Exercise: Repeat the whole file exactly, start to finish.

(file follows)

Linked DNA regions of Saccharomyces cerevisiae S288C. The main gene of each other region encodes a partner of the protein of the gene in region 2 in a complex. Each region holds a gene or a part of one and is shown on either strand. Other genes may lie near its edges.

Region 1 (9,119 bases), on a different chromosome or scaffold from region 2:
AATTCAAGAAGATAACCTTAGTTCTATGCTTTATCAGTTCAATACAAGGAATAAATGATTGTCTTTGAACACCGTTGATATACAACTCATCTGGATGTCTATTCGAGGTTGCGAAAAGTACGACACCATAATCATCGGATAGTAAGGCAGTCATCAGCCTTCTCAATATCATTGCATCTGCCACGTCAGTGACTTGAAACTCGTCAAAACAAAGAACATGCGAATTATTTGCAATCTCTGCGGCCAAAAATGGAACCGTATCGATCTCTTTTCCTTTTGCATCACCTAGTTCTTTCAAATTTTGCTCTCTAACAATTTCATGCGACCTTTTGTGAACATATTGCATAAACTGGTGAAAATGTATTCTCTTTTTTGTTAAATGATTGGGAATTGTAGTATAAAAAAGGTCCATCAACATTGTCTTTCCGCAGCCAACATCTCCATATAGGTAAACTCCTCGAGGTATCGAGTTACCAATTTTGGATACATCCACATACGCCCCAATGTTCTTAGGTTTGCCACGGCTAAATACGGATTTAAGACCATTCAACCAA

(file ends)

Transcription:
Linked DNA regions of Saccharomyces cerevisiae S288C. The main gene of each other region encodes a partner of the protein of the gene in region 2 in a complex. Each region holds a gene or a part of one and is shown on either strand. Other genes may lie near its edges.

Region 1 (9,119 bases), on a different chromosome or scaffold from region 2:
AATTCAAGAAGATAACCTTAGTTCTATGCTTTATCAGTTCAATACAAGGAATAAATGATTGTCTTTGAACACCGTTGATATACAACTCATCTGGATGTCTATTCGAGGTTGCGAAAAGTACGACACCATAATCATCGGATAGTAAGGCAGTCATCAGCCTTCTCAATATCATTGCATCTGCCACGTCAGTGACTTGAAACTCGTCAAAACAAAGAACATGCGAATTATTTGCAATCTCTGCGGCCAAAAATGGAACCGTATCGATCTCTTTTCCTTTTGCATCACCTAGTTCTTTCAAATTTTGCTCTCTAACAATTTCATGCGACCTTTTGTGAACATATTGCATAAACTGGTGAAAATGTATTCTCTTTTTTGTTAAATGATTGGGAATTGTAGTATAAAAAAGGTCCATCAACATTGTCTTTCCGCAGCCAACATCTCCATATAGGTAAACTCCTCGAGGTATCGAGTTACCAATTTTGGATACATCCACATACGCCCCAATGTTCTTAGGTTTGCCACGGCTAAATACGGATTTAAGACCATTCAACCAA